As his character develops in the novel, he comes across as calm, empathetic and nonjudgmental. He also is one of the few who can see things from another’s point of view. In the 1930s in America, racism was a big issue based on discrimination against black people. Most white people, in the novel discriminate against the black people because they fail to see life from their point of view. As the reader begins to see the unfairness of the actions against black people, mostly because of Atticus’ speech, the theme of discrimination is developed through the motive of ‘walking around in their shoes.’ The title, To Kill A Mockingbird is very symbolic and meaningful.
People aren't willing to accept change and theirs not much you can do in the 1930's to change that because it was "sociality acceptable" not to. Racism was given to its full potential in this novel by displaying that of Tom Robinson being charged on a crime that he did not commit. He is accused of raping a white women by one of the most untrustworthy people in the town. This was just another accusation in this time but ended as most did, with the wrong outcome chosen because of social inequality. Differences in social status are explored largely through the overcomplicated social status.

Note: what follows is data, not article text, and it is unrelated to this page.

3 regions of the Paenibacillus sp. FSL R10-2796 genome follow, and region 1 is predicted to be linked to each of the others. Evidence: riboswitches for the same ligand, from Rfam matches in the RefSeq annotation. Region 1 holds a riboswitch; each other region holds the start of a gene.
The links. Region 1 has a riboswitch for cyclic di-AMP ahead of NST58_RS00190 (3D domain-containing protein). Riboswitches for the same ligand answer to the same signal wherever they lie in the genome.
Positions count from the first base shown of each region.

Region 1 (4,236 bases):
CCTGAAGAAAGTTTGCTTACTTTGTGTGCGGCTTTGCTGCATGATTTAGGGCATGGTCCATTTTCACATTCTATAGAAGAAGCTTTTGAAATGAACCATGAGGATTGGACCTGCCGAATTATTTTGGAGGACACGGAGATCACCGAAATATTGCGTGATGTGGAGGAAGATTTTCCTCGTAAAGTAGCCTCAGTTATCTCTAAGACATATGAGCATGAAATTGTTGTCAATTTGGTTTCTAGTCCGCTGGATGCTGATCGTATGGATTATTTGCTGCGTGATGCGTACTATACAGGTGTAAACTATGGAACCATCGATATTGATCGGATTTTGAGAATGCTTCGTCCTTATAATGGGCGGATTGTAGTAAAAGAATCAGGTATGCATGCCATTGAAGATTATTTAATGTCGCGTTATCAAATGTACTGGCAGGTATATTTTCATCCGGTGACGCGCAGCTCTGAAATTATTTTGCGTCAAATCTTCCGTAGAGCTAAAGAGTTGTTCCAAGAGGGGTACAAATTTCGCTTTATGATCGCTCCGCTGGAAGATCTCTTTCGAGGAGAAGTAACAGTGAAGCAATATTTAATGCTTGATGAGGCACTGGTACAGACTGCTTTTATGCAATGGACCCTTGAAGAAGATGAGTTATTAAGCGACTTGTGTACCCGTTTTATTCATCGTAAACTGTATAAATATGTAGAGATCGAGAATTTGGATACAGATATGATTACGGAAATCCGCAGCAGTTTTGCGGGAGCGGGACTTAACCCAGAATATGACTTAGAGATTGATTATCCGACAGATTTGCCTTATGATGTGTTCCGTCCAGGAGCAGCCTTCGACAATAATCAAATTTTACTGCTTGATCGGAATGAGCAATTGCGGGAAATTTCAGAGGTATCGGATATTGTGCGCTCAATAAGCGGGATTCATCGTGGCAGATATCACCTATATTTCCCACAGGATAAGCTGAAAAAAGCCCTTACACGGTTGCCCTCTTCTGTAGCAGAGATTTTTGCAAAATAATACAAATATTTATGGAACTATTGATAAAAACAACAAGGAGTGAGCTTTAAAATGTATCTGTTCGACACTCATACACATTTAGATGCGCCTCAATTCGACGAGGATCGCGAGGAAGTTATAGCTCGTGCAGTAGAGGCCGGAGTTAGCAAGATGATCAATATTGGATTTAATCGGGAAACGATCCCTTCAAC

Most of the people of Maycomb were unjust and ignorant when it came to the most basic rights of the African Americans. "Mockingbirds don't do one thing but make music for us to enjoy,…Shoot all the blue jays you want, if you can hit them, but remember it's a sin to kill a mockingbird.”(Page 98 Atticus) This citation is the focal point of the novel. Tom Robinson, a black man who did no wrong, as all evidence proved yet he was still found guilty. Atticus Finch was one of a few who believed in ‘justice for all’. Atticus was mocked and shunned for defending a black man yet he never retaliated.
During the time period in which the story takes place, black people were not considered equal to white people and were treated horribly as if they were weak and naive. Harper Lee’s novel, To Kill a Mockingbird, describes the racism and prejudice towards black people and how she makes a good diction against it. The black people in the novel are strong-willed for not succumbing to white people for they have their own volition. They are treated like they are naive or ignorant but they have their own intelligence and experiences that proves their strength. Everybody deserves the same justice that everyone else is given in a court of law, no matter if someone is better than them.